•Don’t hitch the wrong animal to your wagon.

Two things about me you should know:

• I am a “standard of care” expert, not an appraiser. I can do appraisals, but I don’t. Other experts do them better – so I refer them. But I do most of the other things in real estate really well.

• I firmly believe the trial attorney I work for is the “conductor of the orchestra.” I’m something like a “first violin.” However, I will disagree with the attorney, be up front about bad news and err on the side of wanting to read more discovery. At the end of the day, I want to do the best job possible and I will tell you if I haven’t been given the resources.

I have a few suggestions that can make my job easier. These are some of them.

• Avoid the Clean Shoes Syndrome

That term refers to an expert’s (and attorney’s) failure to look at a property before they opine on it. Look at the property; not doing so can be a fatal flaw in your discovery.

I’ve written a separate section on this topic, click here to read it.

• Avoid Laundering Depositions

I personally read the depositions I am furnished. Some experts don’t. In most depositions there are things you can read between the lines. Discovery in a lawsuit is not the time to play “Reader’s Digest.” An expert who has someone else read and summarize depositions misses important details.

For me, directly reading a depositions reveals more than history and facts; it disclose information about the deponent such as honest, competency, sophistication and opposing attorney preparation – all of which have an influence on the credibility of the witness

For instance, if a witness testifies “I don’t recall,” 130 times in 140 pages that tells you a lot about the witness, his honesty and his preparation.

The depositions also suggest questions that will be asked me in my own deposition and allow me to prepare for them.

• Avoid Boutiquing the Expert

Boutiquing the expert means both furnishing the expert only that discovery that supports the employing attorney’s arguments and withholding the discovery that doesn’t. This makes some attorneys feel they have done a safe and proper job of preparing the expert. It is not likely to encourage any affection from expert to the attorney.

“Mushrooming” is another way of expressing the practice – keeping the expert in a dark place and feeding him pig poop.”

Proper preparation includes preparing the expert with the opposition’s best arguments.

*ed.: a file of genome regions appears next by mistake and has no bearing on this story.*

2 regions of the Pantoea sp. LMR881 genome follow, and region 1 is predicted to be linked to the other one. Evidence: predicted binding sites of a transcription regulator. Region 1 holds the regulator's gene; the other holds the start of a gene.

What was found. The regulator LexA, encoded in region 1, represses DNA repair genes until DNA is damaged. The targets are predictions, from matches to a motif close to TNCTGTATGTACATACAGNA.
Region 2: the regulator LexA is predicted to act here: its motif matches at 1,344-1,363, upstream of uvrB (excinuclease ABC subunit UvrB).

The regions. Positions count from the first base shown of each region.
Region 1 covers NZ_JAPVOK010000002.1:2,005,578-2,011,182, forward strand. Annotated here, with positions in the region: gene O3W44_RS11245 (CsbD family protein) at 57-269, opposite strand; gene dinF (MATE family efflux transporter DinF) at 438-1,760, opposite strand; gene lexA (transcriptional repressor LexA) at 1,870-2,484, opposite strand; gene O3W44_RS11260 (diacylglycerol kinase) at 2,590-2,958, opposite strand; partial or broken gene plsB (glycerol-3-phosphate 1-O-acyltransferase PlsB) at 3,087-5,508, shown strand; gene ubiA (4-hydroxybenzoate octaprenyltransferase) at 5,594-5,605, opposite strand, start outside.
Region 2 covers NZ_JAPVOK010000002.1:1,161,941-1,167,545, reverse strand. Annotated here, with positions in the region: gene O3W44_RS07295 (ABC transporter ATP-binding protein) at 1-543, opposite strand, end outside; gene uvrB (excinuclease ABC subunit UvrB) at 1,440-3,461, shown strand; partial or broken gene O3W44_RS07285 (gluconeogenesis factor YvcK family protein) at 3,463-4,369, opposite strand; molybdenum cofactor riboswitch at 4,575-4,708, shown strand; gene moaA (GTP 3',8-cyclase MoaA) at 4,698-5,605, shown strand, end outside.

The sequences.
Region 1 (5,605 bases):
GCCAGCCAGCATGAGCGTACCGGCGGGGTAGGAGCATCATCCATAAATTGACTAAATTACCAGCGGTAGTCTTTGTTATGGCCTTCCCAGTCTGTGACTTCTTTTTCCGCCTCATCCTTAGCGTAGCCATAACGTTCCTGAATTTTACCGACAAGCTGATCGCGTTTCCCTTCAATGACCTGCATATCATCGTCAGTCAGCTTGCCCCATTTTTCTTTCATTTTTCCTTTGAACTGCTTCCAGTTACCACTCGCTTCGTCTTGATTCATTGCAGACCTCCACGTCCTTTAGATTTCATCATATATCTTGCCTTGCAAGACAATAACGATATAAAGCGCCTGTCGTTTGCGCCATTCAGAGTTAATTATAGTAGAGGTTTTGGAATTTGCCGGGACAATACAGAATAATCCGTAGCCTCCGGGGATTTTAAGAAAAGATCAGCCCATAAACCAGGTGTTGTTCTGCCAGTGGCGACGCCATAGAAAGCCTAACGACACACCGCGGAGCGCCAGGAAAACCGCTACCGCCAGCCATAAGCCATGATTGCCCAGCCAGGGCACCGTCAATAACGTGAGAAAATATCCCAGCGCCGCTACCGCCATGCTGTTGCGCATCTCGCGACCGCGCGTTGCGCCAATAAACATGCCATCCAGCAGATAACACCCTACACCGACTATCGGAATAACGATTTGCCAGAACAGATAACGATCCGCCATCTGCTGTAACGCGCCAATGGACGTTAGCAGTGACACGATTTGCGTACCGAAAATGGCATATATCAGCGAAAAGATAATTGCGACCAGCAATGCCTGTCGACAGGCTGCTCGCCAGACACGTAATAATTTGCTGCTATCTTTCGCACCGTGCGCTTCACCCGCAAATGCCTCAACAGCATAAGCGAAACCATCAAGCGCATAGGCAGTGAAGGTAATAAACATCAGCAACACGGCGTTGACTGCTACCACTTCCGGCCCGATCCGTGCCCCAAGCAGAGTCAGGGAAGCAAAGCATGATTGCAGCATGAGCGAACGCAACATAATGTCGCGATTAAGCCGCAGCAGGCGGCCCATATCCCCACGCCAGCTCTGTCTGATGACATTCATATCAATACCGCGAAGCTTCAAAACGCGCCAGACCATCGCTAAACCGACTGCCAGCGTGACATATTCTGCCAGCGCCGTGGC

Real estate witness

Real Estate Expert Witness A. Scott Herd has helped many attorneys win their cases in Orange County and the rest of Southern California

• Recognize Standard Forms Are Universal in California

The evolution of the California Association of REALTORS auto-fill-in standard forms has created uniform paperwork in California as well as a general standard of care as to which form should be used in residential real estate transactions. A real estate expert witness in Orange County encounters the same forms as he would find in other counties in the state.

• Recognize When Different Codes of Ethics Apply

The same statewide effect of CAR’s standard forms is true of the National Association of REALTORS Code of Ethics. Major topics such as “fiduciary relationships,” “fair and honest dealing” and “competency” are covered the same in all the counties of California as well as all the states in the United States. A real estate expert working in Orange County can usually find the same transgressions in the same set of standard documents as a real estate expert in any other county.
Note two things, however, about real estate codes of ethics:

MLSs, specialty groups such as commercial agents and property managers, appraisers and even home inspectors also subscribe to codes of ethics and rules which affect their conduct. Also, even though the NAR Code of Ethics fits primarily with residential agents, a case can be made to hold commercial agents responsible to the same code.

• Measuring Cost

The most expensive expert is the one who loses the case for you.

– A. Scott Herd